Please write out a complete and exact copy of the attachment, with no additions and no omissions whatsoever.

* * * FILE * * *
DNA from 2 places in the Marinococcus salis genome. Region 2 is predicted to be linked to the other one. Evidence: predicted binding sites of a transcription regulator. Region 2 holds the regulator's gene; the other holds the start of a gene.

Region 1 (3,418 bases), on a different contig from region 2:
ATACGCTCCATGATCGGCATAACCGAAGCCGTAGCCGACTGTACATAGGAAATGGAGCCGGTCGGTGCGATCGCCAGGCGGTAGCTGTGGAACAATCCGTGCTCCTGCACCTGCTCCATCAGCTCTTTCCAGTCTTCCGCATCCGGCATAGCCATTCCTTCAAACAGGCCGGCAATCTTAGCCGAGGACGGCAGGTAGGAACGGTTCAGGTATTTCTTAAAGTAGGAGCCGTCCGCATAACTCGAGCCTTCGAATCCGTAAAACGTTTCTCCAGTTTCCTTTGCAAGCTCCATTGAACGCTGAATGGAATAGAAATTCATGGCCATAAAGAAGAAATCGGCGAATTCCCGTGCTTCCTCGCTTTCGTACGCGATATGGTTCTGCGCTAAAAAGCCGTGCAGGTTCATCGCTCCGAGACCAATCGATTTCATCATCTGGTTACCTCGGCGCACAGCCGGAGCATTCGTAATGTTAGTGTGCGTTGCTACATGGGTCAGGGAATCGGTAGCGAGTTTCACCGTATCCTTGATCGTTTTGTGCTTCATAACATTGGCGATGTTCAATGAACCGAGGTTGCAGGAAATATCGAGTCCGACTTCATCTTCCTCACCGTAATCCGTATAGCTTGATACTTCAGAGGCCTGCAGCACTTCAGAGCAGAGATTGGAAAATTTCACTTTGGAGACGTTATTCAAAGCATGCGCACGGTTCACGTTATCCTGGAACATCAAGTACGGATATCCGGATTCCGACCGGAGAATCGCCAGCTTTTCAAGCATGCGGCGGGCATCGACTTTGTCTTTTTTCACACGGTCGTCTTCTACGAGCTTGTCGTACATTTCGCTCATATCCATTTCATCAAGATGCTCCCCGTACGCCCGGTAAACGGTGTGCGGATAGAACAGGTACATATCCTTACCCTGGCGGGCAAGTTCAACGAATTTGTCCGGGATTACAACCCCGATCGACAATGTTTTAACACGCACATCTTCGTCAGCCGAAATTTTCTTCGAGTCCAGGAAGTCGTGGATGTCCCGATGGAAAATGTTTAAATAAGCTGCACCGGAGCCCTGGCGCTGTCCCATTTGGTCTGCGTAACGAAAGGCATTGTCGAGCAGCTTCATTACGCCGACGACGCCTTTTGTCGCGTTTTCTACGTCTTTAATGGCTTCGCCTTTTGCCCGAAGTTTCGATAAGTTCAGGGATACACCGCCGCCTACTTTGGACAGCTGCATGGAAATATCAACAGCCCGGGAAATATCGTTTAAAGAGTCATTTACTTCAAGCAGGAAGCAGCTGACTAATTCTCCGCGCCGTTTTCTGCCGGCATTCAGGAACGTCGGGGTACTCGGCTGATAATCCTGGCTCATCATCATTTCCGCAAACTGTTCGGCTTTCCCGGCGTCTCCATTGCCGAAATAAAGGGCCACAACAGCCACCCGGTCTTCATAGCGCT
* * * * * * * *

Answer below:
DNA from 2 places in the Marinococcus salis genome. Region 2 is predicted to be linked to the other one. Evidence: predicted binding sites of a transcription regulator. Region 2 holds the regulator's gene; the other holds the start of a gene.

Region 1 (3,418 bases), on a different contig from region 2:
ATACGCTCCATGATCGGCATAACCGAAGCCGTAGCCGACTGTACATAGGAAATGGAGCCGGTCGGTGCGATCGCCAGGCGGTAGCTGTGGAACAATCCGTGCTCCTGCACCTGCTCCATCAGCTCTTTCCAGTCTTCCGCATCCGGCATAGCCATTCCTTCAAACAGGCCGGCAATCTTAGCCGAGGACGGCAGGTAGGAACGGTTCAGGTATTTCTTAAAGTAGGAGCCGTCCGCATAACTCGAGCCTTCGAATCCGTAAAACGTTTCTCCAGTTTCCTTTGCAAGCTCCATTGAACGCTGAATGGAATAGAAATTCATGGCCATAAAGAAGAAATCGGCGAATTCCCGTGCTTCCTCGCTTTCGTACGCGATATGGTTCTGCGCTAAAAAGCCGTGCAGGTTCATCGCTCCGAGACCAATCGATTTCATCATCTGGTTACCTCGGCGCACAGCCGGAGCATTCGTAATGTTAGTGTGCGTTGCTACATGGGTCAGGGAATCGGTAGCGAGTTTCACCGTATCCTTGATCGTTTTGTGCTTCATAACATTGGCGATGTTCAATGAACCGAGGTTGCAGGAAATATCGAGTCCGACTTCATCTTCCTCACCGTAATCCGTATAGCTTGATACTTCAGAGGCCTGCAGCACTTCAGAGCAGAGATTGGAAAATTTCACTTTGGAGACGTTATTCAAAGCATGCGCACGGTTCACGTTATCCTGGAACATCAAGTACGGATATCCGGATTCCGACCGGAGAATCGCCAGCTTTTCAAGCATGCGGCGGGCATCGACTTTGTCTTTTTTCACACGGTCGTCTTCTACGAGCTTGTCGTACATTTCGCTCATATCCATTTCATCAAGATGCTCCCCGTACGCCCGGTAAACGGTGTGCGGATAGAACAGGTACATATCCTTACCCTGGCGGGCAAGTTCAACGAATTTGTCCGGGATTACAACCCCGATCGACAATGTTTTAACACGCACATCTTCGTCAGCCGAAATTTTCTTCGAGTCCAGGAAGTCGTGGATGTCCCGATGGAAAATGTTTAAATAAGCTGCACCGGAGCCCTGGCGCTGTCCCATTTGGTCTGCGTAACGAAAGGCATTGTCGAGCAGCTTCATTACGCCGACGACGCCTTTTGTCGCGTTTTCTACGTCTTTAATGGCTTCGCCTTTTGCCCGAAGTTTCGATAAGTTCAGGGATACACCGCCGCCTACTTTGGACAGCTGCATGGAAATATCAACAGCCCGGGAAATATCGTTTAAAGAGTCATTTACTTCAAGCAGGAAGCAGCTGACTAATTCTCCGCGCCGTTTTCTGCCGGCATTCAGGAACGTCGGGGTACTCGGCTGATAATCCTGGCTCATCATCATTTCCGCAAACTGTTCGGCTTTCCCGGCGTCTCCATTGCCGAAATAAAGGGCCACAACAGCCACCCGGTCTTCATAGCGCT